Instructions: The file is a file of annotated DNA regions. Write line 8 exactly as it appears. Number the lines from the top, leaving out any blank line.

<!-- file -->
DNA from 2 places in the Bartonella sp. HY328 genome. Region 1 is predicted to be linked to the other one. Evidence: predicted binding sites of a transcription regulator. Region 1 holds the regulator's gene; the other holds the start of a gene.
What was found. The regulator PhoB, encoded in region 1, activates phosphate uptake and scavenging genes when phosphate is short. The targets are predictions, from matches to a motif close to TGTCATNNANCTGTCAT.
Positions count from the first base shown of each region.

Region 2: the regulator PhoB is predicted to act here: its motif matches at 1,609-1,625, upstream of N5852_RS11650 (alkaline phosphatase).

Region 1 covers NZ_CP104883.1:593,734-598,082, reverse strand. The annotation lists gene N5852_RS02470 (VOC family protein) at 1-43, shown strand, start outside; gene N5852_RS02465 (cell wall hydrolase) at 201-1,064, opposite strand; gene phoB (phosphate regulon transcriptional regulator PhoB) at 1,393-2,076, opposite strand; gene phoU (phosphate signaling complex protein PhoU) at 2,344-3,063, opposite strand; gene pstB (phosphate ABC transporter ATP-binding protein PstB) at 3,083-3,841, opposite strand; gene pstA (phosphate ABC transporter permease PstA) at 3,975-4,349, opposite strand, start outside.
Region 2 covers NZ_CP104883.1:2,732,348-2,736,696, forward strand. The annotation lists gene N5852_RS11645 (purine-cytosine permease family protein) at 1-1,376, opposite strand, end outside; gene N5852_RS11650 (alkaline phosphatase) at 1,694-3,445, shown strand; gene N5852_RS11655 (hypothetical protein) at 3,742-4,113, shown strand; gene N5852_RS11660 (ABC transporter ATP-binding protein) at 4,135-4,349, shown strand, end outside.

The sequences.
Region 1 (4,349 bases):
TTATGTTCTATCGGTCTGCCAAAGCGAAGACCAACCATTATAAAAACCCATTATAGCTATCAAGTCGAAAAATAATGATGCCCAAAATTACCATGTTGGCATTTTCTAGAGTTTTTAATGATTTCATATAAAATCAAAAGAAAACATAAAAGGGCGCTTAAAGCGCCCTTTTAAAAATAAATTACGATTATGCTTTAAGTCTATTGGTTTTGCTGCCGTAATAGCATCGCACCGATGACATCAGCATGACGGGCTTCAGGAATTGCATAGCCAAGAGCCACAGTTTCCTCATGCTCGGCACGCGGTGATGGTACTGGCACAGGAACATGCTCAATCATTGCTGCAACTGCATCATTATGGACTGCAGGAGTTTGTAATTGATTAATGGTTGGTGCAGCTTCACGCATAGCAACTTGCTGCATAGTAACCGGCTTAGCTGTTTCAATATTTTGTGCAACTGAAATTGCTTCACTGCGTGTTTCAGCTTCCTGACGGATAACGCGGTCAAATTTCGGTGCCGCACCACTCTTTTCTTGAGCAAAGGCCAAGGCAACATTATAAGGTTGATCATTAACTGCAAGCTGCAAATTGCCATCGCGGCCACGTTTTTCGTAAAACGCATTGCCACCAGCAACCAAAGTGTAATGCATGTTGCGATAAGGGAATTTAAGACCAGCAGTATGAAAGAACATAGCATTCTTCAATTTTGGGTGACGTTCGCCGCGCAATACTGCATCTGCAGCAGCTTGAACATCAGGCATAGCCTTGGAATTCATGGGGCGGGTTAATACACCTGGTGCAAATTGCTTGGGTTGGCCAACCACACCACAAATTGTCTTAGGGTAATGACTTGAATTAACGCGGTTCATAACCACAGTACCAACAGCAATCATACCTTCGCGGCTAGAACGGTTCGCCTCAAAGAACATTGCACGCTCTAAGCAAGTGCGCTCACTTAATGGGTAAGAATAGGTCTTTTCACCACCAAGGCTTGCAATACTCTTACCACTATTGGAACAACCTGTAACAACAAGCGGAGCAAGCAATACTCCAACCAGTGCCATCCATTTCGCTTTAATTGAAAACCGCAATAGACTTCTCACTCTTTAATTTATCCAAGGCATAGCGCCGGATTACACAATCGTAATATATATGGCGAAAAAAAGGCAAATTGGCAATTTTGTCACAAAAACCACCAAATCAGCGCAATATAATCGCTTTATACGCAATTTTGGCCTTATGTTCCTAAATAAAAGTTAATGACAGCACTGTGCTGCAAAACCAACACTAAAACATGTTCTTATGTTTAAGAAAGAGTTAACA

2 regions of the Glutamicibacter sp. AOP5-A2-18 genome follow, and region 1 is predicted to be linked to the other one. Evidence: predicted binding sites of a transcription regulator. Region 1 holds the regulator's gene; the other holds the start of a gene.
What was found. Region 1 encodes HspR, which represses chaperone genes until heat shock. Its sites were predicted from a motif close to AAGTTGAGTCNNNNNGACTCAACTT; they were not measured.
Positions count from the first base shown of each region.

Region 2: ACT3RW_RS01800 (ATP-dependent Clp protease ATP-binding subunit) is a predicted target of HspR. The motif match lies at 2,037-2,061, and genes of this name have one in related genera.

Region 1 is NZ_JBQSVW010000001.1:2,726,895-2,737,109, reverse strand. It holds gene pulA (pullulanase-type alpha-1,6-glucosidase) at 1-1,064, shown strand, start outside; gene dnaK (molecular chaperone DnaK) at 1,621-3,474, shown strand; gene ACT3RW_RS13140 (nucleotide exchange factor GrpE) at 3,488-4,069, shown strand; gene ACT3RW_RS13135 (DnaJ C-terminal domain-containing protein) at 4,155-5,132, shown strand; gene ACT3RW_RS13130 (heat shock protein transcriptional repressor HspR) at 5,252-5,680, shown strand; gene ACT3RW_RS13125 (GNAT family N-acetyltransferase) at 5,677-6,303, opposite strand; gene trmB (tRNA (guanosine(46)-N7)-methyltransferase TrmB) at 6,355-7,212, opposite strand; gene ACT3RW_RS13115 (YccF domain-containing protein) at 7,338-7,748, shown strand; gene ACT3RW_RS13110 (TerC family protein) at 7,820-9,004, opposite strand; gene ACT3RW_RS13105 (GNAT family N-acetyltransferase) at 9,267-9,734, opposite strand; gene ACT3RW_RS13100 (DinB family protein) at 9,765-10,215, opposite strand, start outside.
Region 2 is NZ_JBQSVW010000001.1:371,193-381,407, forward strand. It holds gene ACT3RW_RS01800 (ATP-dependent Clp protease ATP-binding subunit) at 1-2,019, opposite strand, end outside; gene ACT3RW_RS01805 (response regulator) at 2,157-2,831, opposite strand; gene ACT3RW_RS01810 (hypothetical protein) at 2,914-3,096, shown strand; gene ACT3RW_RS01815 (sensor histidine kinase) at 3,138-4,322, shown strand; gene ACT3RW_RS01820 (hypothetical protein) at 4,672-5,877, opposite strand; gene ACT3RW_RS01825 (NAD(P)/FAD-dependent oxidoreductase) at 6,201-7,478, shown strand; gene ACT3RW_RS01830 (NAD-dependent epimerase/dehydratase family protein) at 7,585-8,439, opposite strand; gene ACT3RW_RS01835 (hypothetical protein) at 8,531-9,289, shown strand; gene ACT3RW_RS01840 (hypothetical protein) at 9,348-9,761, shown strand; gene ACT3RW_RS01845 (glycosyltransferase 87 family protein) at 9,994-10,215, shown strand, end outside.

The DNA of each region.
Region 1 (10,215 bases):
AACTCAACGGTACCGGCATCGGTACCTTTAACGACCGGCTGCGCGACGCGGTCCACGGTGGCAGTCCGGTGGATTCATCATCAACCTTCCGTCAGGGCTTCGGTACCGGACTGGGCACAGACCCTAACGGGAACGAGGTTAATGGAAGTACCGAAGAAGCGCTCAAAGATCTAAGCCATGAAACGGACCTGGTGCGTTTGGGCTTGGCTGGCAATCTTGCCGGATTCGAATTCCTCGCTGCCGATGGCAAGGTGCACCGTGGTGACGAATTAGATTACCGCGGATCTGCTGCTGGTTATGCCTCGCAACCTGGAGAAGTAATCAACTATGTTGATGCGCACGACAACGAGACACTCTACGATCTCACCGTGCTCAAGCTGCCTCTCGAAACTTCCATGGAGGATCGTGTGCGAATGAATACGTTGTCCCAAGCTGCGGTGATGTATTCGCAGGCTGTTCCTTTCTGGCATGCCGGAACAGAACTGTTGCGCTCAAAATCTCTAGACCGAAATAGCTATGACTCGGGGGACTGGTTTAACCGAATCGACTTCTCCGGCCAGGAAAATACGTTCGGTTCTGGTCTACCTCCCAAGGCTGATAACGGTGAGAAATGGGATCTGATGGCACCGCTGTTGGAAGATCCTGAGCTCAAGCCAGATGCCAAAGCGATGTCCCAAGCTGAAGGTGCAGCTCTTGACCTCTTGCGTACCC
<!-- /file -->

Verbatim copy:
Region 1 (4,349 bases):